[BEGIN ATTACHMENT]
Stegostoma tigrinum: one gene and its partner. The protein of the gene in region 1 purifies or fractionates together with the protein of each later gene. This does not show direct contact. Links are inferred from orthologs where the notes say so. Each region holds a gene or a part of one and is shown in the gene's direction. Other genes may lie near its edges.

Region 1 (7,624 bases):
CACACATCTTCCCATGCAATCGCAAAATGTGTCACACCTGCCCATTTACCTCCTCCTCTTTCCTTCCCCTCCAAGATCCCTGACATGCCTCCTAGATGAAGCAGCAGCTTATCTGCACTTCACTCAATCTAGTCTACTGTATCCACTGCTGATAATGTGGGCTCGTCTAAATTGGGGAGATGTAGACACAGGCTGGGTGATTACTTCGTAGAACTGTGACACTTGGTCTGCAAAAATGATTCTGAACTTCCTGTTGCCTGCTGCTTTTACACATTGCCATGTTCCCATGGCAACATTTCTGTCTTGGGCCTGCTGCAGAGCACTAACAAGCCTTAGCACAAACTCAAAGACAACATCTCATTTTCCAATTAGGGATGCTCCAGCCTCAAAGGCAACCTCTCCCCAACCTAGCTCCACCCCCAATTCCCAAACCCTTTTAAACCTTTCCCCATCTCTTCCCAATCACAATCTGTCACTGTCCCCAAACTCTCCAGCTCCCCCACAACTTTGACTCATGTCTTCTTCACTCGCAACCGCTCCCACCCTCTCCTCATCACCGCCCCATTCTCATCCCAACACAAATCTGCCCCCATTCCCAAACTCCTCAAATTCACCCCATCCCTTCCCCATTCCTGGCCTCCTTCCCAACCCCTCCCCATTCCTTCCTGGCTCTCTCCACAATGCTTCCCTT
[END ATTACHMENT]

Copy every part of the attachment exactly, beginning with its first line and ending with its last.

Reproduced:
Stegostoma tigrinum: one gene and its partner. The protein of the gene in region 1 purifies or fractionates together with the protein of each later gene. This does not show direct contact. Links are inferred from orthologs where the notes say so. Each region holds a gene or a part of one and is shown in the gene's direction. Other genes may lie near its edges.

Region 1 (7,624 bases):
CACACATCTTCCCATGCAATCGCAAAATGTGTCACACCTGCCCATTTACCTCCTCCTCTTTCCTTCCCCTCCAAGATCCCTGACATGCCTCCTAGATGAAGCAGCAGCTTATCTGCACTTCACTCAATCTAGTCTACTGTATCCACTGCTGATAATGTGGGCTCGTCTAAATTGGGGAGATGTAGACACAGGCTGGGTGATTACTTCGTAGAACTGTGACACTTGGTCTGCAAAAATGATTCTGAACTTCCTGTTGCCTGCTGCTTTTACACATTGCCATGTTCCCATGGCAACATTTCTGTCTTGGGCCTGCTGCAGAGCACTAACAAGCCTTAGCACAAACTCAAAGACAACATCTCATTTTCCAATTAGGGATGCTCCAGCCTCAAAGGCAACCTCTCCCCAACCTAGCTCCACCCCCAATTCCCAAACCCTTTTAAACCTTTCCCCATCTCTTCCCAATCACAATCTGTCACTGTCCCCAAACTCTCCAGCTCCCCCACAACTTTGACTCATGTCTTCTTCACTCGCAACCGCTCCCACCCTCTCCTCATCACCGCCCCATTCTCATCCCAACACAAATCTGCCCCCATTCCCAAACTCCTCAAATTCACCCCATCCCTTCCCCATTCCTGGCCTCCTTCCCAACCCCTCCCCATTCCTTCCTGGCTCTCTCCACAATGCTTCCCTT